Provide Your Employees with Meaningful Work

Do you consider it your responsibility as an employer to provide your employees with meaningful work? It’s general knowledge that the more employees are engaged in their work, the more loyal and productive they’ll be. In a candidate’s market, that’s pretty important.

But it’s also been said that you can’t hand someone meaning with a title, role, or activity. The person has to choose to ascribe meaning to his or her work. So who is responsible for your employees attaining meaningful work?

Consider the true story of a manufacturing company that produced medical devices. All the employees enjoyed working there because they felt they were participating in saving lives. It was a very purposeful company culture. Eventually, however, the pressure to please shareholders mounted, and the company became concerned primarily with its stock price. As the focus shifted from saving lives to making money, workers started jumping ship and interviewing elsewhere to find meaningful work.

Apparently, that manufacturing company missed out on some important research, according to Vic Strecher, a behavioral scientist, professor, and Director of Innovation and Social Entrepreneurship at the University of Michigan’s School of Public Health. Strecher shares results of long-term research from a book, Firms of Endearment. Over a period of 15 years, researchers compared profit-driven companies from Standard & Poor’s 500 and companies selected from the Good to Great book by Jim Collins to purpose-driven companies such as Trader Joe’s, REI, Costco, and 3M. These firms all had a purpose that transcended producing revenue.

“By 2013, over the fifteen-year period, the Good to Great companies returned 263 percent of investment, completely swamping the 118 percent return from the S&P 500. But hold on to your stock portfolio: by 2013, the Firms of Endearment ended up returning 1,681 percent of investment!”

Obviously, people are more engaged and productive when you provide your employees with a great reason to come to work! Even though each person must ascribe meaning to his or her work, your organization can create a vision, mission, and culture that cultivate a sense of purpose, teamwork, and belonging in your employees. You need to sell a purpose that your workers can buy.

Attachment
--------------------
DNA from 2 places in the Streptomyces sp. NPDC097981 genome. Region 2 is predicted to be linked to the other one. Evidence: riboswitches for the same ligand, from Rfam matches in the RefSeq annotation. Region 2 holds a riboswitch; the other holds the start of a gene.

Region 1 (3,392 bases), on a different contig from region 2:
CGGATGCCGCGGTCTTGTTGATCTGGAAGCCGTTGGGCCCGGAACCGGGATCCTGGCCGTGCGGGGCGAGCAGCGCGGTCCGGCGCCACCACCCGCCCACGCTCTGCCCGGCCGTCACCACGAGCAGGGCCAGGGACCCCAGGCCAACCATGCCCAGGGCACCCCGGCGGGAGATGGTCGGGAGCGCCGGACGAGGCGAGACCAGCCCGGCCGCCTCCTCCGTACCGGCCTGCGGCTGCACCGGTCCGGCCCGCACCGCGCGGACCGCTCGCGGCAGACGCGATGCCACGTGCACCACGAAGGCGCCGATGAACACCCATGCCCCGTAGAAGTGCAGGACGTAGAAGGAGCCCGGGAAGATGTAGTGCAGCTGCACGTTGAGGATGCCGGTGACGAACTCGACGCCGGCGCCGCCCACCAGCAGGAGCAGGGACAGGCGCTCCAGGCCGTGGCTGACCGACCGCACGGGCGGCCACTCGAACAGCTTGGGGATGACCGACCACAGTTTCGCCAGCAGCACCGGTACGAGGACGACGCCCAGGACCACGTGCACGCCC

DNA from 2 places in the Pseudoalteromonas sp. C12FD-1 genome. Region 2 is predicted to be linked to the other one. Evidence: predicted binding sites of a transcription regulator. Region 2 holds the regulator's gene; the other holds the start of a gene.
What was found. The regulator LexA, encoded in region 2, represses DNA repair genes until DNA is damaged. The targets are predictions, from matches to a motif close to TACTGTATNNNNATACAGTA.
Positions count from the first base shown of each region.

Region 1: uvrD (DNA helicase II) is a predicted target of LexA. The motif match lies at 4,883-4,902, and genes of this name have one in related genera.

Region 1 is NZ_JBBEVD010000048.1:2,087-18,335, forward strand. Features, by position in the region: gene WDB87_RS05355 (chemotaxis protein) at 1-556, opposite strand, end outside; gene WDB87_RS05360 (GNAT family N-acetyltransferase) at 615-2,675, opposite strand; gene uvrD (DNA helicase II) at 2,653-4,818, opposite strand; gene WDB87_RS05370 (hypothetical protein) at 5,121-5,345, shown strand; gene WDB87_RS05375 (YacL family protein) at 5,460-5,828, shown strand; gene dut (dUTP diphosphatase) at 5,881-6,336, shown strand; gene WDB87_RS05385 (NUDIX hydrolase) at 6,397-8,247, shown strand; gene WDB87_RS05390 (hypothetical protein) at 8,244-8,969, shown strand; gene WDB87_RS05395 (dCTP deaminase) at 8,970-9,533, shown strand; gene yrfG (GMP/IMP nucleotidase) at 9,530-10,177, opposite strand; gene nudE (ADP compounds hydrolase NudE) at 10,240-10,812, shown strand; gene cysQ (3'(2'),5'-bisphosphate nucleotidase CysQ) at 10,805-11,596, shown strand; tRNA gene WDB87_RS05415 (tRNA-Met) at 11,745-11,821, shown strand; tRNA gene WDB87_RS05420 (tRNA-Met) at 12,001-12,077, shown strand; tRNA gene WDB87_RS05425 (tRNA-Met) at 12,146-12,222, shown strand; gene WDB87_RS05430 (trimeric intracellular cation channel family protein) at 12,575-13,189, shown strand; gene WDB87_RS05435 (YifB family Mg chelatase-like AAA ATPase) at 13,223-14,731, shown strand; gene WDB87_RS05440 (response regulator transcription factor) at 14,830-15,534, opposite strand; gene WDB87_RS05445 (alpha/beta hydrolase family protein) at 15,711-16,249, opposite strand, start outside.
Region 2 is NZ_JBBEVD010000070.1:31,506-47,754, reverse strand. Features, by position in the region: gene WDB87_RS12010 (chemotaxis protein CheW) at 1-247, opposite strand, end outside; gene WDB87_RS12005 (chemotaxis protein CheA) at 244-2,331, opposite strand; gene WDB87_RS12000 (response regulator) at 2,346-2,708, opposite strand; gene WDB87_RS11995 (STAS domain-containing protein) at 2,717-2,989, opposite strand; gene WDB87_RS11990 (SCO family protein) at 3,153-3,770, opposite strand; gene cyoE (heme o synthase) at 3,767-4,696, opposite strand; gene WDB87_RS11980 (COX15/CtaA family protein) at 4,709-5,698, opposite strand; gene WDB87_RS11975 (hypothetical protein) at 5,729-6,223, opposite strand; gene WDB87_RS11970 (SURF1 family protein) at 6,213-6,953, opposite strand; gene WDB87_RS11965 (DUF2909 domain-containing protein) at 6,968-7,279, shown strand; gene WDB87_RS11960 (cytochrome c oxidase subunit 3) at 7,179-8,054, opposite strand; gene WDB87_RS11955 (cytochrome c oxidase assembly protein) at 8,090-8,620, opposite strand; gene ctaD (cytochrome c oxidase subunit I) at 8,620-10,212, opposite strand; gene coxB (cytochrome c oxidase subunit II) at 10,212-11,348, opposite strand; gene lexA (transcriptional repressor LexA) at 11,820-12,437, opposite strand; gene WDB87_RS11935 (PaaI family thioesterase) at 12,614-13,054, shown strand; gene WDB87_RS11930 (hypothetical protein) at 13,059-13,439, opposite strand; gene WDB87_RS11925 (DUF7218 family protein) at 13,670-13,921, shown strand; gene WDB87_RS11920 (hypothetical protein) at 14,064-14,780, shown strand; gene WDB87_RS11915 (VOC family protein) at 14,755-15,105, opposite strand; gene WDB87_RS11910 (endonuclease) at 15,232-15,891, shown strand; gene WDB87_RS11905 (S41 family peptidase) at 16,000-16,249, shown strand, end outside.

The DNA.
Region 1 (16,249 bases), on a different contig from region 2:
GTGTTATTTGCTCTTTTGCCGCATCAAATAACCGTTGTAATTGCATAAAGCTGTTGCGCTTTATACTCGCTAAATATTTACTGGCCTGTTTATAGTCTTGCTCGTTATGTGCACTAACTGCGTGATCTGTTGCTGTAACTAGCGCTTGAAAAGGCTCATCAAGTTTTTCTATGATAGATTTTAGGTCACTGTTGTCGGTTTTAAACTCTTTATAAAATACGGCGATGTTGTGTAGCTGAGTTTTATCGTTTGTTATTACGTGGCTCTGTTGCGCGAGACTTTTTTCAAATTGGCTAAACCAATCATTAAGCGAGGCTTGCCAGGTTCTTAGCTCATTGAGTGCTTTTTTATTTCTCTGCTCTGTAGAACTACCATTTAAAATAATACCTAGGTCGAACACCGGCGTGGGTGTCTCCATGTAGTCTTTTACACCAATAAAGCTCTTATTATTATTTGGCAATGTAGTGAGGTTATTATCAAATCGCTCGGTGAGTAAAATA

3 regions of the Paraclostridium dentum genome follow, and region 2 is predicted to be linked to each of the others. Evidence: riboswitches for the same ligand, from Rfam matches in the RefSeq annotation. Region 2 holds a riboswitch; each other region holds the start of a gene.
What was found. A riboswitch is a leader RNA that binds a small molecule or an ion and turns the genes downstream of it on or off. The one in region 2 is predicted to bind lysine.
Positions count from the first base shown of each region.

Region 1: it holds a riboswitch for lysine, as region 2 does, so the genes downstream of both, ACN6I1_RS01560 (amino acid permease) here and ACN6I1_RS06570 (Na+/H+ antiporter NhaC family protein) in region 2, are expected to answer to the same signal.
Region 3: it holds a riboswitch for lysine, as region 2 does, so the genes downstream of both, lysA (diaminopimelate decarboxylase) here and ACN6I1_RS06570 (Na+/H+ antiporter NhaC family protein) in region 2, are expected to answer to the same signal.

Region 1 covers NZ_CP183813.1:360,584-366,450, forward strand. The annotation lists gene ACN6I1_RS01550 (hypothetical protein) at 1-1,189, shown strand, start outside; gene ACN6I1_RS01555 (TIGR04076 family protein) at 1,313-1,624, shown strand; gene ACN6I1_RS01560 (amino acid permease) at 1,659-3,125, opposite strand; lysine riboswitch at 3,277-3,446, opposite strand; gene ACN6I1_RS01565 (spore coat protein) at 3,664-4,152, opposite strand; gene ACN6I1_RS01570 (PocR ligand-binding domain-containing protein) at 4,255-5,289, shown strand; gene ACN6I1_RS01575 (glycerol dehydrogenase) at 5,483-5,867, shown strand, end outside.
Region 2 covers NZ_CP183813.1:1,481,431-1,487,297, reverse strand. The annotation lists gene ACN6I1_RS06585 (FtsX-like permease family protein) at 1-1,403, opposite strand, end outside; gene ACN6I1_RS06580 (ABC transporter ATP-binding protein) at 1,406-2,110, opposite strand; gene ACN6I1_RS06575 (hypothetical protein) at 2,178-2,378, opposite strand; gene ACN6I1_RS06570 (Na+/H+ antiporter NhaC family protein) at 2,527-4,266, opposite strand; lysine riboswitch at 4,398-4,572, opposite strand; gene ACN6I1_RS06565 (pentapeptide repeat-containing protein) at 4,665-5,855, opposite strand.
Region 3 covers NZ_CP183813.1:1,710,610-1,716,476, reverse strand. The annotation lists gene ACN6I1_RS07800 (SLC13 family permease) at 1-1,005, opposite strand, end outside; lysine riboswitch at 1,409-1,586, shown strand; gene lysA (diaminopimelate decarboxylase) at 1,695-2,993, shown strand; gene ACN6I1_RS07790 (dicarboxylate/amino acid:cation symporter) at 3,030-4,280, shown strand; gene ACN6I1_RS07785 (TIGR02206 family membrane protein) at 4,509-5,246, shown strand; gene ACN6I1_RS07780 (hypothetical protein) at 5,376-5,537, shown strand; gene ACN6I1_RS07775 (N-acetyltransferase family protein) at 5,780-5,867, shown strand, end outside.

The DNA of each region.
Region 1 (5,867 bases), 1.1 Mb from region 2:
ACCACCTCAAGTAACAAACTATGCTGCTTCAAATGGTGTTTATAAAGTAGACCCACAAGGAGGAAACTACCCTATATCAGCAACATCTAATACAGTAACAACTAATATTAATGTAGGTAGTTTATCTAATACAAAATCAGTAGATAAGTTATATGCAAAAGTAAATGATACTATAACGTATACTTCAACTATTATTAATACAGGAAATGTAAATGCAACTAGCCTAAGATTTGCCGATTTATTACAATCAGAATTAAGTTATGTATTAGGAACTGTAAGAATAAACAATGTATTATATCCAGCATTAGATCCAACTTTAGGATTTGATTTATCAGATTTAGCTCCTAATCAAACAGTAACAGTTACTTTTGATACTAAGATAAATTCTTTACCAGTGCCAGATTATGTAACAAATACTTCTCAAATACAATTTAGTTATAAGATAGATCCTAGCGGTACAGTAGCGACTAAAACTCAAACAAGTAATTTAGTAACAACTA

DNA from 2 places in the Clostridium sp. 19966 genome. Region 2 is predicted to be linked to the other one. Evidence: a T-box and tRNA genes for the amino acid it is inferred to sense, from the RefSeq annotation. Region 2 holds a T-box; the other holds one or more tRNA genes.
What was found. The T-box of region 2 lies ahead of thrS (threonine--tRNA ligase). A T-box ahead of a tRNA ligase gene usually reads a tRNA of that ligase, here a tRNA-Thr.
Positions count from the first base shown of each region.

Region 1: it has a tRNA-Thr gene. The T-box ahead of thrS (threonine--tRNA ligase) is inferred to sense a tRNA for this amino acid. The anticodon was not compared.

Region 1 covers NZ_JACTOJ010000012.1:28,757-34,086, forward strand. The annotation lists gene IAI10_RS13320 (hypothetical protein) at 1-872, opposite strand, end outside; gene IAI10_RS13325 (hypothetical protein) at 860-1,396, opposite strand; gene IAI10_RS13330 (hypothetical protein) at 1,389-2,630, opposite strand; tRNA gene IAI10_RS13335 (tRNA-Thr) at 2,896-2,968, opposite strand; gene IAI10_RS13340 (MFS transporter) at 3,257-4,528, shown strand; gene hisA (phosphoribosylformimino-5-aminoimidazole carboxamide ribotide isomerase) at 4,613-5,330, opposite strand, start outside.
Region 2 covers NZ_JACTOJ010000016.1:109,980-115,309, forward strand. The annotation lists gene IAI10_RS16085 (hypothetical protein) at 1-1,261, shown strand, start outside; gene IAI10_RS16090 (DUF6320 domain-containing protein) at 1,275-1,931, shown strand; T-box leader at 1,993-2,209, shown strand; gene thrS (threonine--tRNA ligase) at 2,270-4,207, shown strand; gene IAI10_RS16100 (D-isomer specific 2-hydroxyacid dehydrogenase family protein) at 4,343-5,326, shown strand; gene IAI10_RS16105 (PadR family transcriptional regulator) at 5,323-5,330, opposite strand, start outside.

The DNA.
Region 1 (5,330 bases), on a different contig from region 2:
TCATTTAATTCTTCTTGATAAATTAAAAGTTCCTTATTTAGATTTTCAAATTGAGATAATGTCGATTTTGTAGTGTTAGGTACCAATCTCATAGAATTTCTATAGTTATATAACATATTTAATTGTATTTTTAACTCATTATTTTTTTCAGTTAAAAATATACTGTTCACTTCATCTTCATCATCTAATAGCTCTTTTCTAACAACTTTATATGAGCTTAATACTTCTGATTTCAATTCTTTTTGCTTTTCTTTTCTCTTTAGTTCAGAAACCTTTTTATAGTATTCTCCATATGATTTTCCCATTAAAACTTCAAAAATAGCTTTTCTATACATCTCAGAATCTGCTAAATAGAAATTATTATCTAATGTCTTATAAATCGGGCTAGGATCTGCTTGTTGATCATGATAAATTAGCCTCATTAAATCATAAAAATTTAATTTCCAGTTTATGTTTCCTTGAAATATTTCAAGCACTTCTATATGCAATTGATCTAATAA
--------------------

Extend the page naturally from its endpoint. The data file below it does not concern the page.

Strecher is passionate about helping people live and work with purpose. Here are his 6 Quick Steps for Finding Your Company’s Authentic Purpose:

  • Step 1: Consider the top three-to-five core values of the company. What are the things the company cares about the most? What’s non-negotiable?
  • Step 2: Consider other companies you admire and would want to emulate (not imitate).
  • Step 3: This is a tough one. Assume your company went out of business. In retrospect, what would you want it to be known for? What legacy would you’d like the company to leave?
  • Step 4: Now that you’ve primed the pump, it’s time to ask, “What are the goals of your company that matter most?” These goals naturally emerge from what you value the most.
  • Step 5: Assemble these valued goals into an overall company purpose. This is where you stop and ask yourself, “Does this purpose transcend revenue?” Make sure the suit fits – your purpose can be aspirational but it must be authentic.
  • Step 6: Wear the suit. Make sure everyone in the organization understands the purpose. If the purpose doesn’t fit, change it until it does.

It’s hard not to focus on profit alone when the pressure is on. But the research shows that you’ll be more profitable when you provide your employees with meaningful work. And in a candidate’s market, employee retention is another key to profitability. So take your eyes off the money, shift to finding your company’s purpose, and prepare to be happily surprised!

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